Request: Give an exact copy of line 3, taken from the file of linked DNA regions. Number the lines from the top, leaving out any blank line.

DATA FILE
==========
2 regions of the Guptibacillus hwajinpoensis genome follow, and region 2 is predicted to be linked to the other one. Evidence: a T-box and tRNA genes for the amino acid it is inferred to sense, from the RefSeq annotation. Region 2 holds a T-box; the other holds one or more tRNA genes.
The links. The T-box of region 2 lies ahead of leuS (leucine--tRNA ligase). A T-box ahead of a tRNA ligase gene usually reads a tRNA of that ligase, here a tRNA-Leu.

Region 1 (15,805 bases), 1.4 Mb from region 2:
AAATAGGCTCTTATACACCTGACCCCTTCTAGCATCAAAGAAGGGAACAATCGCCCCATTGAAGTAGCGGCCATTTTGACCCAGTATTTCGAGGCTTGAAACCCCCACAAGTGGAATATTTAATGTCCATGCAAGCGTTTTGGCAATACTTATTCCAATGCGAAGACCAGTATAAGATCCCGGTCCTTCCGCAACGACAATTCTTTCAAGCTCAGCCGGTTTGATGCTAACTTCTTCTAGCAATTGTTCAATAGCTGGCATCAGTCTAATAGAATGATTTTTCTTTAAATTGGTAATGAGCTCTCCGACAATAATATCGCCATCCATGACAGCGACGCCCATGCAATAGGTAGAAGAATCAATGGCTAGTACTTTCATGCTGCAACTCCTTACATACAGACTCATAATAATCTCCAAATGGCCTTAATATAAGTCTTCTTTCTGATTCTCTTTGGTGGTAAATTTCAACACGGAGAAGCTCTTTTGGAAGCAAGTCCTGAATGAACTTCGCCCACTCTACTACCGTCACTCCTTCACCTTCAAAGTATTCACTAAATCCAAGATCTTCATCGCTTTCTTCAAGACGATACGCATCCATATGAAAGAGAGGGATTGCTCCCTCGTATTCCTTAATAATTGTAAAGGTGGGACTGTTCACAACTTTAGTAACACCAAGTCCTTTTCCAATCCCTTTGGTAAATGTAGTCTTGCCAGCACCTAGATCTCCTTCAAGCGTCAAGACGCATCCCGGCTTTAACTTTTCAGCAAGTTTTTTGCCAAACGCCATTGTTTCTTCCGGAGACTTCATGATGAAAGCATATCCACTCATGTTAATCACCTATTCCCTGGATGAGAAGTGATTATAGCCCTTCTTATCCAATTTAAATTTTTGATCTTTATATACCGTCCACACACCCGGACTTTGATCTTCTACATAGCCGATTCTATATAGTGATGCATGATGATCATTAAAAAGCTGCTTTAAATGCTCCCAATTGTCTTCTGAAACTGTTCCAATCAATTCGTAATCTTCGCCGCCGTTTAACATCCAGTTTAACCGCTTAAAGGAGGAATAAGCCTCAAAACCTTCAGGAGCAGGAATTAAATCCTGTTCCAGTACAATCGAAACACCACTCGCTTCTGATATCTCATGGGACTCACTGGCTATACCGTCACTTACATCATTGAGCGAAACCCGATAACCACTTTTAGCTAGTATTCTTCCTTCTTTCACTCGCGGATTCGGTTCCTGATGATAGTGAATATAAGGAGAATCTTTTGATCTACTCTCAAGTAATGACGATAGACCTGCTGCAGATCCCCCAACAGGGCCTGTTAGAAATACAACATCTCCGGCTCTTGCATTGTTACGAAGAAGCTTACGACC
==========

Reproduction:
Region 1 (15,805 bases), 1.4 Mb from region 2: